Another thing that made me all fuzzy inside is just how many Gundam characters show up as background characters.  Sei’s dad sorta getting scolded by Char Aznable, the Kasshu family happily reunited and building Gunpla, Ramba freakin’ Ral himself as a main character, and many, many more.  I like the theory that this series is a sort of Valhalla for the Gundam characters.  In their series’, Gundams and mobile suits meant nothing but death and despair for their war-torn worlds.  Here, they can enjoy Gunpla and just live their lives.  They’ve earned it.

I think the cameos, the custom Gunpla, and other general references make this a pretty easy pick for any Gundam fan out there.  Add to that some fun characters, a Yu-Gi-Oh! style mentality toward children’s toys, and a gosh darn tournament…and you’ve got yourself some good watching.  All that said–and despite some genuinely hype moments in the big fights–it can get a smidgen too predictable.  But hey, it’s the enjoyable kind.  Giving it an 8.5!

And before I go, did you think I could end this article without posting a certain picture?  Of course not.



2016 Summer of Anime – Turn A Gundam

20) Turn A Gundam

Walk A walk.

The year is 2345 of the Correct Century, and the Moonrace–a group of humans who fled the Earth some millennia ago–seeks to return to Earth.  The vast majority of Earthers don’t even know there is a Moonrace, so only a select few have been in contact with them.  Unbeknownst to these few, though, Queen Dianna of the Moonrace has already sent a handful of her people in advance to get acclimated to Earth.  Loran Cehack is one of that handful.  He’s lived on Earth for two years working for the rich Heim family, and he’s grown to love Earth to the extent he doesn’t plan to live with his fellow Moonrace when they come back.  Loran even decides to take part in the local coming-of-age ceremony.  It is during said ceremony that the Moonrace begin their return, but it is not as peaceful as Loran had been led to believe.  In an age where Earth’s technology is pre-Industrial Revolution at best, the Moonrace arrives in mobile suits.  It doesn’t look good for the Earthers, but Loran falls into the (literal) cockpit of a giant mobile suit we know as a Gundam.  Young people, giant robots, war…. No one does it like Gundam.

I haven’t talked about Gundam much on here, but I’m a fan of the franchise.  I own a good bit of the various series, and I plan on watching every Universal Century entry in chronological order when I finally acquire all of them (I think I’m only missing four or so), which I have dubbed THE GUNDAMMING.  Gundam Wing is even one of my top ten anime, and I bought a bunch of the action figures when I was a kid.  So…I love Gundam.  I didn’t go into Turn A Gundam as a rookie.  I went in with nigh-veteran eyes.  How do I feel it stacks up against the others I’ve seen?  Pretty damn well.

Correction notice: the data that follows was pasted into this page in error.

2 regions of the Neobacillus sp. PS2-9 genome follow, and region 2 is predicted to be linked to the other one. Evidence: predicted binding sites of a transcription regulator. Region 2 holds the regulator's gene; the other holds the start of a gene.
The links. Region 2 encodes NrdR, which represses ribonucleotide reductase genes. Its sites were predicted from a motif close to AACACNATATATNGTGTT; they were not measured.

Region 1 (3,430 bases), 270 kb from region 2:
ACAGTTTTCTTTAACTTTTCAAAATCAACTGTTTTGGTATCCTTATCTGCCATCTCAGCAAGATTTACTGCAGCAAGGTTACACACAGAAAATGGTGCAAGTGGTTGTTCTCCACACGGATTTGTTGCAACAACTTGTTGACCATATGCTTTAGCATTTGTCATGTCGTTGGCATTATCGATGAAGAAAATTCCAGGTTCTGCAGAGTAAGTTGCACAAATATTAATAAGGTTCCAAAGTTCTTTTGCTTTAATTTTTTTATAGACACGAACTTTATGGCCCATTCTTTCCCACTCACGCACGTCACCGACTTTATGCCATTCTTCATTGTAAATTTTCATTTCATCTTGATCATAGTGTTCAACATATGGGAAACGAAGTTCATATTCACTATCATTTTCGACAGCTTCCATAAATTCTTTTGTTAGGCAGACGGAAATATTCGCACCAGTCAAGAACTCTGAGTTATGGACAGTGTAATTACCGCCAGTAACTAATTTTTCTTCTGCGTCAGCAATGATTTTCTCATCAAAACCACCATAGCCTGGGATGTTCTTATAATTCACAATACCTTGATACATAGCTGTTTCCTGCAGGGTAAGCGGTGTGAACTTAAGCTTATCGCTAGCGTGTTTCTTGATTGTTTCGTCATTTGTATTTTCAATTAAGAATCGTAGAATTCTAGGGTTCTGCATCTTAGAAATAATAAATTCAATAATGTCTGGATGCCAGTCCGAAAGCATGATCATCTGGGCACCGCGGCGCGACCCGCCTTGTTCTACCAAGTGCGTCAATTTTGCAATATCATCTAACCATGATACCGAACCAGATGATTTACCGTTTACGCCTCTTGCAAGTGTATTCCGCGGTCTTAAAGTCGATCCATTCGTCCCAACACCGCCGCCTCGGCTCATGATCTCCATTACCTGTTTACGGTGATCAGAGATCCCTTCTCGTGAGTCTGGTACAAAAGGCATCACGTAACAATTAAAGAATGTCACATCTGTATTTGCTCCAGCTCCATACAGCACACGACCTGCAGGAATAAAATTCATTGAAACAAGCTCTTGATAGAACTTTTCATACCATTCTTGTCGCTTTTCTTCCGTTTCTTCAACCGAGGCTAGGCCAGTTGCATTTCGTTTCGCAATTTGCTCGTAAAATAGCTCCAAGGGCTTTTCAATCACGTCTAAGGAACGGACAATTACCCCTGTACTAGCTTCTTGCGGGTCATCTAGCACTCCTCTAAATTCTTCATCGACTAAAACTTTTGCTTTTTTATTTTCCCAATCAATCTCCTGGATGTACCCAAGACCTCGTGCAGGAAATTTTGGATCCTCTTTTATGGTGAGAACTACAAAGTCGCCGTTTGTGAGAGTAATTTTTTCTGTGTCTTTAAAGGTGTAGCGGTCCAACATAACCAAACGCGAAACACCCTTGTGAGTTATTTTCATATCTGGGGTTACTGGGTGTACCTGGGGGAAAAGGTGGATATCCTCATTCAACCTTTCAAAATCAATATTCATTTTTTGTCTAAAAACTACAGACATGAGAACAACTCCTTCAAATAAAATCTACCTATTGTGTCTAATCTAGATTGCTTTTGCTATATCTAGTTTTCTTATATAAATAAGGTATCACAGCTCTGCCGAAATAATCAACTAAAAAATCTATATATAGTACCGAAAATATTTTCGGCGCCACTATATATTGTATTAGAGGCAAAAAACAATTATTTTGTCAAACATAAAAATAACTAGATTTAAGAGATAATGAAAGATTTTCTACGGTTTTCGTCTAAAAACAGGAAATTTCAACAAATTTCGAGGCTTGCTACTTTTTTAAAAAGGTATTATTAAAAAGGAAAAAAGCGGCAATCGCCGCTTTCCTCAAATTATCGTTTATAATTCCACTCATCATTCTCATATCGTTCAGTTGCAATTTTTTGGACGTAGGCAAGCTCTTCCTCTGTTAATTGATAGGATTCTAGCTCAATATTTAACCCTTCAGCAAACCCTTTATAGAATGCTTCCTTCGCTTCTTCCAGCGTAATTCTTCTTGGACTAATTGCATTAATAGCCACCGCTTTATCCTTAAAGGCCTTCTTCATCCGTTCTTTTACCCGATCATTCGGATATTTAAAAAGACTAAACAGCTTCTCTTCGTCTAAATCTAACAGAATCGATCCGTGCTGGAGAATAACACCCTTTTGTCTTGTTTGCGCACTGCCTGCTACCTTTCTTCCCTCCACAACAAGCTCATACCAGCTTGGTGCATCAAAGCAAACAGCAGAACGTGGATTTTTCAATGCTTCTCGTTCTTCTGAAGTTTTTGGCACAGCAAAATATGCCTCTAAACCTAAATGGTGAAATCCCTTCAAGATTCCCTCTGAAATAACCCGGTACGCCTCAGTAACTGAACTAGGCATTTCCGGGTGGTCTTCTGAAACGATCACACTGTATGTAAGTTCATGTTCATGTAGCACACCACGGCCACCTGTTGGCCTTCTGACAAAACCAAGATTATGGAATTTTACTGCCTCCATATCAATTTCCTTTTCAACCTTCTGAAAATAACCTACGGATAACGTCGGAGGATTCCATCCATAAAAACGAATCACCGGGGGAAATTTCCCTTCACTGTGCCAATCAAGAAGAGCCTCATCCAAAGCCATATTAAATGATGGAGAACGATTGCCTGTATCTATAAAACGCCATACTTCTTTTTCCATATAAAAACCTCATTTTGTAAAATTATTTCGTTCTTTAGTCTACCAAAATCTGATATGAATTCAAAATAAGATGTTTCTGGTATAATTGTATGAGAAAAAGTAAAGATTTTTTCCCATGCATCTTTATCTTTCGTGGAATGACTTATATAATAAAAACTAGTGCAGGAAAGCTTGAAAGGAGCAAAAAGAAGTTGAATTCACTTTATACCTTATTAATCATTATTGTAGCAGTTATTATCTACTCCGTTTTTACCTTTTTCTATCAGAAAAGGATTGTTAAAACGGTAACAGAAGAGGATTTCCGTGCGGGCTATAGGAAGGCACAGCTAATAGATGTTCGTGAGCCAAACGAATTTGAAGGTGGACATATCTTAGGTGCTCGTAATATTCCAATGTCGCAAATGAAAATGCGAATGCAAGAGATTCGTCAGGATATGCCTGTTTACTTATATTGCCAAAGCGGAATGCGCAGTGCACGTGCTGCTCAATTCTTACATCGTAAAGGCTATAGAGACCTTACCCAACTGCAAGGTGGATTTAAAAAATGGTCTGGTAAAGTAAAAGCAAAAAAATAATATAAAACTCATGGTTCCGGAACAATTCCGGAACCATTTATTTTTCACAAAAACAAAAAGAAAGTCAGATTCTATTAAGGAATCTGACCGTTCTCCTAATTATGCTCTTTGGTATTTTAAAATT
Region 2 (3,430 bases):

First off, I want to get my major complaint out of the way.  I’d love to say this didn’t detract from the series very much for me, but that’d be a lie.  This show is abundant with infuriatingly stupid/hardheaded people.  So much of the conflict in this series could have been avoided if people would have just sat down and really thought about what they were doing.  While the de facto leader of Earth’s forces in dealing with the Moonrace, Guin Rhineford, is trying to establish peace with them, the Earth Militia constantly attacks and harasses the Dianna Counter (the Moonrace army on Earth).  This leads to the Dianna Counter saying, “Screw this,” and they raze the city to the ground.  And this is just one of many, many times someone from the Militia or Dianna Counter effed things up because they didn’t just think about their actions.  It is downright frustrating to watch sometimes.  And the damned thing of it is those stupid characters are likable when they’re not being hardheaded jackasses.  Also, almost none of these people are ever seriously punished for any of it!  Just…aggravating.